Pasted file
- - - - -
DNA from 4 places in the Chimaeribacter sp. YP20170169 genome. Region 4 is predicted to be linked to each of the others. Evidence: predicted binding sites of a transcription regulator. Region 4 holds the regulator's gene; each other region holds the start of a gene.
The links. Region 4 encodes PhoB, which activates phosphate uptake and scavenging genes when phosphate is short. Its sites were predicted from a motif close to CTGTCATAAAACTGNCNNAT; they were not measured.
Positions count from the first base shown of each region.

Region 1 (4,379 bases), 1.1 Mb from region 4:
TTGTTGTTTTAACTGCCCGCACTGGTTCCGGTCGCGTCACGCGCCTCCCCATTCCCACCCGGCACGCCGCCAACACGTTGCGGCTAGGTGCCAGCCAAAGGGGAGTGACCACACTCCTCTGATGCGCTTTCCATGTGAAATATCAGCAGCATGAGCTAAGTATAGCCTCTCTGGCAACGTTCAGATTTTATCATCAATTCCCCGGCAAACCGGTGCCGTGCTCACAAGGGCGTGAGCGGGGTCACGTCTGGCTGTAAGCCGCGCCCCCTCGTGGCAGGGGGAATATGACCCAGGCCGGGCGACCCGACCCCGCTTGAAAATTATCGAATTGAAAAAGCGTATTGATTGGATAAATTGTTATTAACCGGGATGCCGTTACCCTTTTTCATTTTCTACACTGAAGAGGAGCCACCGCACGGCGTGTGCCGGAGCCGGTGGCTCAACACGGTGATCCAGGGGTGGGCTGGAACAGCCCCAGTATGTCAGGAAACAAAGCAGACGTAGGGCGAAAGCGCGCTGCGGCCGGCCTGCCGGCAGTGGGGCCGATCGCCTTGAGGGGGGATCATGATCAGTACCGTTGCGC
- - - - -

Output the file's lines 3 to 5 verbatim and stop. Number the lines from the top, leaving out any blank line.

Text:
Positions count from the first base shown of each region.

Region 1 (4,379 bases), 1.1 Mb from region 4:
TTGTTGTTTTAACTGCCCGCACTGGTTCCGGTCGCGTCACGCGCCTCCCCATTCCCACCCGGCACGCCGCCAACACGTTGCGGCTAGGTGCCAGCCAAAGGGGAGTGACCACACTCCTCTGATGCGCTTTCCATGTGAAATATCAGCAGCATGAGCTAAGTATAGCCTCTCTGGCAACGTTCAGATTTTATCATCAATTCCCCGGCAAACCGGTGCCGTGCTCACAAGGGCGTGAGCGGGGTCACGTCTGGCTGTAAGCCGCGCCCCCTCGTGGCAGGGGGAATATGACCCAGGCCGGGCGACCCGACCCCGCTTGAAAATTATCGAATTGAAAAAGCGTATTGATTGGATAAATTGTTATTAACCGGGATGCCGTTACCCTTTTTCATTTTCTACACTGAAGAGGAGCCACCGCACGGCGTGTGCCGGAGCCGGTGGCTCAACACGGTGATCCAGGGGTGGGCTGGAACAGCCCCAGTATGTCAGGAAACAAAGCAGACGTAGGGCGAAAGCGCGCTGCGGCCGGCCTGCCGGCAGTGGGGCCGATCGCCTTGAGGGGGGATCATGATCAGTACCGTTGCGC